THE ROLE OF CHANNEL CONFLICT IN ACHIEVING DISTRIBUTION EFFICIENCY



Channel conflict refers to a situation in which business patterns clash in some of their operations, such as distribution networks, in such a manner that it causes stress to the relationship effectively turning them into both competitors and partners simultaneously. In the internet –driven business world, channel conflict is a well-known phenomenon. As the online medium has forced separate players closer together, it has rustled in many of them stepping on each other’s toes.

            Also called disintermediation, channel conflict is a problem that many in the e-commerce world aggressively took on as a consequence of devising  an online strategy. In the process, the chain of business relationships become scrambled and confusing. Drastically lower transaction costs and higher margins for merchants make internet based direct customer sales irresistible. While companies fret over alienating their resellers, they risk losing valuable time and market share to aggressive competitors that move to become online distribution fixtures. These simple economics lay at the heart of channel conflict forester research, a Cambridge, Massachusetts based market research firm, found that 66 percent of the consumer goods manufactures it surveyed listed channel conflict as the chief barrier to online sales.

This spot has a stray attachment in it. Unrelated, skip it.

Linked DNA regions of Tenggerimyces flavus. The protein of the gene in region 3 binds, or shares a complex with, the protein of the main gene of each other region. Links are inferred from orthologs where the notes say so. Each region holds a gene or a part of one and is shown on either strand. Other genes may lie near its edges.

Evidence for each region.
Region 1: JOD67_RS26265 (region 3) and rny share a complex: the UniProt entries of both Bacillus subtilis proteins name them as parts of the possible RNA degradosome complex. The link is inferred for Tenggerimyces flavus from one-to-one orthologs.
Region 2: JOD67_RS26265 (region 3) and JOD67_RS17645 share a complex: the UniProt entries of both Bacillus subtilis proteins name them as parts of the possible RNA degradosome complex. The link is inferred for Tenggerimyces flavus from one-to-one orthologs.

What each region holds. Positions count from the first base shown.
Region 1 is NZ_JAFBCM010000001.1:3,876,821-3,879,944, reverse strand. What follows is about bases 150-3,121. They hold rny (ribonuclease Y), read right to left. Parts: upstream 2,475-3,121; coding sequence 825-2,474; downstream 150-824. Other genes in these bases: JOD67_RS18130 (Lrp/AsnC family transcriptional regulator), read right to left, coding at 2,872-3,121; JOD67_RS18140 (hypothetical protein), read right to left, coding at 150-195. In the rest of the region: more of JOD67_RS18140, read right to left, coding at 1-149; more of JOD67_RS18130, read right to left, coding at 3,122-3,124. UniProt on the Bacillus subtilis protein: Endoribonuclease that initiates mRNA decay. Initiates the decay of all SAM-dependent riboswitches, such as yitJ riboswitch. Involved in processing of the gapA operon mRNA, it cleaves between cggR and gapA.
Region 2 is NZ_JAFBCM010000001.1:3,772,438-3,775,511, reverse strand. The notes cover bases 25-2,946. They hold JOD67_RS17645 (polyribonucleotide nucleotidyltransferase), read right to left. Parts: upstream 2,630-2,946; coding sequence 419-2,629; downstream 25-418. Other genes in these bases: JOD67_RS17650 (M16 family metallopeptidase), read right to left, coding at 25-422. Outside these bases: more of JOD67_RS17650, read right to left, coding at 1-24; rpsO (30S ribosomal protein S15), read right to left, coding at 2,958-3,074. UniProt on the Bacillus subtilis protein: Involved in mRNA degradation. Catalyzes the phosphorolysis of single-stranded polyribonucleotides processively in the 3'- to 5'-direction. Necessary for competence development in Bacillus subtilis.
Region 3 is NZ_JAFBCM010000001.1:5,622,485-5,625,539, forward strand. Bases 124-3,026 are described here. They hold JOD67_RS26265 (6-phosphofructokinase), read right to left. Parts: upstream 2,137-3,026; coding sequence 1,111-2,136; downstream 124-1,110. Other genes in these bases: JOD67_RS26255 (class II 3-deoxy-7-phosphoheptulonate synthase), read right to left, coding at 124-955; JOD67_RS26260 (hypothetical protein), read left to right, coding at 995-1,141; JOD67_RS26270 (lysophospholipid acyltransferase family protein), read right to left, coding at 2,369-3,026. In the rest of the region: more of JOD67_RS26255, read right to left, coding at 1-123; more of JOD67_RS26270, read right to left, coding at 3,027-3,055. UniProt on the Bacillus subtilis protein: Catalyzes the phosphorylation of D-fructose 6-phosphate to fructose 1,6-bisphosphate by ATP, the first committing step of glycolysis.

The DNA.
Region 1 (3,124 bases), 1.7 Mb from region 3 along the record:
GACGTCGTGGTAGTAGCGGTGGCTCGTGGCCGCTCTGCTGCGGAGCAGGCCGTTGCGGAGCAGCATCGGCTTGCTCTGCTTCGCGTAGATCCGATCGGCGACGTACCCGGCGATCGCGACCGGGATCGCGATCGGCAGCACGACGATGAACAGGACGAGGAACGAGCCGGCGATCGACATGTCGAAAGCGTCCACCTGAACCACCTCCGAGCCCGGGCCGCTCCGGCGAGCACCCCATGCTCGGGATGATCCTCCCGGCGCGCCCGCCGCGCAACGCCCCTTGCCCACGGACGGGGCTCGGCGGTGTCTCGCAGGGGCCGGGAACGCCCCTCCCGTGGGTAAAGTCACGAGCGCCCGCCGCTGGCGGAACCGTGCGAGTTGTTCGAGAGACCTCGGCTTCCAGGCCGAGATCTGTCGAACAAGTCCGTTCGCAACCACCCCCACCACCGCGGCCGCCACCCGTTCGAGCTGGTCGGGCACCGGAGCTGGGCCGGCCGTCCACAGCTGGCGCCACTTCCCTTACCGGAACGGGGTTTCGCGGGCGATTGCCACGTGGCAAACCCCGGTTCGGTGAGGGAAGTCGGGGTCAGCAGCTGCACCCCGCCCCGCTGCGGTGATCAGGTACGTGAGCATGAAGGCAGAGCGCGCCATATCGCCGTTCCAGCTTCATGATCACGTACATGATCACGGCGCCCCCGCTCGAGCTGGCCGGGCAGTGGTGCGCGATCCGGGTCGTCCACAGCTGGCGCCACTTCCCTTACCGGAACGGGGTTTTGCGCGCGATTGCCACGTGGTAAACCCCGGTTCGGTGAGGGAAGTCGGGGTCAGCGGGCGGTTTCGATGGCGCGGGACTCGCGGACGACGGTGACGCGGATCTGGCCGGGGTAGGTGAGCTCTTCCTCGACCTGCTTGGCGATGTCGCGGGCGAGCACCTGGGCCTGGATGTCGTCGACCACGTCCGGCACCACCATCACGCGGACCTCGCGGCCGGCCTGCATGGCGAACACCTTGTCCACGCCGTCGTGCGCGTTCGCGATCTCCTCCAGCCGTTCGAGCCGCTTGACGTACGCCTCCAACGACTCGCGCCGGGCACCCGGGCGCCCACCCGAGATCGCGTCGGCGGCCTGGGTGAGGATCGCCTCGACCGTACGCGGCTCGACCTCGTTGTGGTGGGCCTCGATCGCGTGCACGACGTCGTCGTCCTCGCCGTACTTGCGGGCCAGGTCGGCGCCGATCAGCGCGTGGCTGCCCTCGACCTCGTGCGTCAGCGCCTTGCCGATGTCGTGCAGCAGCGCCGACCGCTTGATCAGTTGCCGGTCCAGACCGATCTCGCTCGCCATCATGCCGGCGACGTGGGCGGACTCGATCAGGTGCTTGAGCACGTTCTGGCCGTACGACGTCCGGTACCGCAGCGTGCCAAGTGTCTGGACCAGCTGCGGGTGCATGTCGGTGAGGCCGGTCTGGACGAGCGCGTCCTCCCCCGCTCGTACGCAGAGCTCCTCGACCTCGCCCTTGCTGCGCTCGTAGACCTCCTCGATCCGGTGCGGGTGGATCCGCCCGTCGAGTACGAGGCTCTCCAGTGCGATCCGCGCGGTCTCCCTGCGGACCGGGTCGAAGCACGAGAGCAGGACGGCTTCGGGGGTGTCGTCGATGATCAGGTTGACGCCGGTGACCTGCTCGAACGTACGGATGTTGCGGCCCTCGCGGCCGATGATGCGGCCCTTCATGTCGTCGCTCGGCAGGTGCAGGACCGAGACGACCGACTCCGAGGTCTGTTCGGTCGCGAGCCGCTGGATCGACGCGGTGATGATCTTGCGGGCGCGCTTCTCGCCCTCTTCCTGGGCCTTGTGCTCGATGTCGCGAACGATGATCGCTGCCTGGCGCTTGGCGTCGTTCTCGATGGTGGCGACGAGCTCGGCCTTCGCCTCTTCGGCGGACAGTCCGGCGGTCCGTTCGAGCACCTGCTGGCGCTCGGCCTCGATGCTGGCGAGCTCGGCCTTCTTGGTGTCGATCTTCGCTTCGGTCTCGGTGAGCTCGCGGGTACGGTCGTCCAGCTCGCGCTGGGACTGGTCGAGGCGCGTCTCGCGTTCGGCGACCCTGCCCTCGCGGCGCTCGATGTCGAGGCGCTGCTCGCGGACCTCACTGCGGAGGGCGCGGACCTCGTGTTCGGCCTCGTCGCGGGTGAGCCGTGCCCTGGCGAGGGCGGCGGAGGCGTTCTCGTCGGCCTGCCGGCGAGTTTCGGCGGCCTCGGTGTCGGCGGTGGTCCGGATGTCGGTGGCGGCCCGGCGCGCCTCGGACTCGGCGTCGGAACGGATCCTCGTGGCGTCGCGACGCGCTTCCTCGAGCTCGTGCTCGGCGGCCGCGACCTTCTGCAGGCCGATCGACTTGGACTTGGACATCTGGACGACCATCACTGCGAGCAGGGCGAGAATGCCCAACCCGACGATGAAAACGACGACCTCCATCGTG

However, the fact of channel conflict appears to be inevitable as more companies set up shop online. Companies set up shop online. Companies have thus begun turning to strategies that will enable them to manage channel conflict and eventually turn it into an advantage. Along with the advent of e-commerce, many merchants moved their distribution outlets online to reach customers directly and save on transaction costs. This caused powerful distributor networks, which often enjoyed extremely valuable relationship with the merchants, to take offense at the abandonment of their businesses. For example, manufacturers who have established brand name recognition and loyalty may want to reap greater returns on their sales by bypassing retailers, with whom they may have built lasting relationships that contribute greatly to both parties success, meanwhile, distributors –perhaps the most endangered victims of disintermediation – are increasingly challenged to prove they add immediate value and justify their margins.